Wednesday Mar 12, 2014 by Patrick Campbell, Co-Founder & CEO of Price Intelligently
Nothing is loved or hated more in the world of marketing than the online survey. This tool’s intentions always start out admirably. After all, who’s going to argue with getting feedback from real customers and prospects. Yet inevitably, the medium devolves into a random, non-specific email with a link to a 45 question survey that may or may not be about the product you individually use. It’s ok though, because there’s a chance to win a free iPad (sarcasm intended).
Stop sending crappy surveys. Please.
We know a thing or two about surveys, because they’re central to how we collect the data necessary for our algorithms to do their magic. After sending a million now, let’s go through a couple of points we've learned in our journey to boost response rates and obtain the answers we need.
One of the biggest reasons surveys have gotten such a bad rap over the past few years is because companies are trying to accomplish too much with one survey. What ends up happening is some part of the organization announces they’re going to send a survey and then every single department latches on to that campaign with “just a couple of questions.” Put it all together and you have a recipe for a 36 - 50 question monstrosity that doesn’t flow together at all.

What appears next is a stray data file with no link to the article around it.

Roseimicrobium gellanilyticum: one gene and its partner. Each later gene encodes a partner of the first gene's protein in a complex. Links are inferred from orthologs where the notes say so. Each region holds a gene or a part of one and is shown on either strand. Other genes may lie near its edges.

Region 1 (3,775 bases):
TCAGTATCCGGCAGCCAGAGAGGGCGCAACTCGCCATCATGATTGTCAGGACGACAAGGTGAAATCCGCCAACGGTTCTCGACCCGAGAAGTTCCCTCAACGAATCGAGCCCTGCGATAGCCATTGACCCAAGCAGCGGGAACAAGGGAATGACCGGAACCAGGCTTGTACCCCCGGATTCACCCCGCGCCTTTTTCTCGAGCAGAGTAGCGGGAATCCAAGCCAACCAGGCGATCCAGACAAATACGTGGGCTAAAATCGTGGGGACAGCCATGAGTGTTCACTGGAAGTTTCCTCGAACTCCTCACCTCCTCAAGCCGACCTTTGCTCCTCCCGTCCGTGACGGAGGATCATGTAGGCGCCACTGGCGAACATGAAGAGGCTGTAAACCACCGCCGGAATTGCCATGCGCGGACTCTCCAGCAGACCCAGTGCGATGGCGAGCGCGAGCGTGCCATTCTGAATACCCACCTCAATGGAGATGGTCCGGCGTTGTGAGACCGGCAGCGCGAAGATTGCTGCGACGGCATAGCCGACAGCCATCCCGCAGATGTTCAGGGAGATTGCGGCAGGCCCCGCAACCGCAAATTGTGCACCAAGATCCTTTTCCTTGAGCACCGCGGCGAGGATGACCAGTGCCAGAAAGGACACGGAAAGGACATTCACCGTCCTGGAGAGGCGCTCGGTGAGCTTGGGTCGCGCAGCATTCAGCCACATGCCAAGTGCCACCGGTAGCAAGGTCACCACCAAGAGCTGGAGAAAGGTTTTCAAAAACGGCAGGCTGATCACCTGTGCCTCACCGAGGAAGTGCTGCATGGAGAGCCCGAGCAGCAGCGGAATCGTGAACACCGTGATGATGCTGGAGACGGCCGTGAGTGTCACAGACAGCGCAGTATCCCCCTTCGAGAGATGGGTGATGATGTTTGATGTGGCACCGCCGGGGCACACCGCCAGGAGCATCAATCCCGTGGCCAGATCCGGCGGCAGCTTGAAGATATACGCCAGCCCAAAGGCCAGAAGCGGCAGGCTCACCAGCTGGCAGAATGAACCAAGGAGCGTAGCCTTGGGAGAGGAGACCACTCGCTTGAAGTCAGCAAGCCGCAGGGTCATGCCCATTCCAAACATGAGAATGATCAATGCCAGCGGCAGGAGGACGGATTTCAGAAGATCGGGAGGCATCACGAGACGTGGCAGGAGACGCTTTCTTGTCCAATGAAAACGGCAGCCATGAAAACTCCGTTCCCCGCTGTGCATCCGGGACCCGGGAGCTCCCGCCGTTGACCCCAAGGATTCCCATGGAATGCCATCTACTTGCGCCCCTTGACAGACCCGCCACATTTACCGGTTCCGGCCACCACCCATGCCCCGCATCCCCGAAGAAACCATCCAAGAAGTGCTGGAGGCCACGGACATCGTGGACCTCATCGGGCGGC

Trust us. We’ve seen them. I looked through the past ten surveys I received via email and the median number of questions was 29. You can’t promise to “value my opinion” and “take my time seriously” if you’re asking me 29 questions that don’t intuitively go together.
To curb this, keep your surveys short and send them often. Keep them to five questions max, which is the point where we noticed a 22% drop off in responses. You’ll actually get lauded for respecting your customer’s time and your response rates will skyrocket.
What’s great about this too is that you’ll be able to send surveys more often after you’ve conditioned your prospect and customer base that your campaigns will be short and to the point. Some of our customers are even sending campaigns every two weeks. That seems a bit aggressive, but the response rates are holding. To circumvent this with our own campaigns at PriceIntel, we mark who in our database has received a survey in the past 21 days and avoid that group at all cost. If we send surveys to someone three times and they never respond, then we just take them out all together. They’re clearly not interested in offering feedback.
Now that you have a short survey, don’t be afraid to tell your potential respondent the length of the survey in your email. When your respondents are in the middle of triaging your inbox, surveys are an exceptionally easy choice for the archive button. Most of the time this is because the perception around surveys is that they’re bloated and going to waste your time.
A great way to get over this hump is to be completely upfront with the amount of time the survey will take - right in the subject line. This sign posts the interaction for the end user and builds up a little bit of guilt, because who doesn’t have 30 seconds to answer a couple of questions.
The current subject line we use (and suggest to our customers) is:
Share in Shaping [Customer Name]’s Future - 30 Seconds
We change up the “30 Seconds” depending on the questions we’re asking, and even change it to “1 question” when we’re keeping it super short.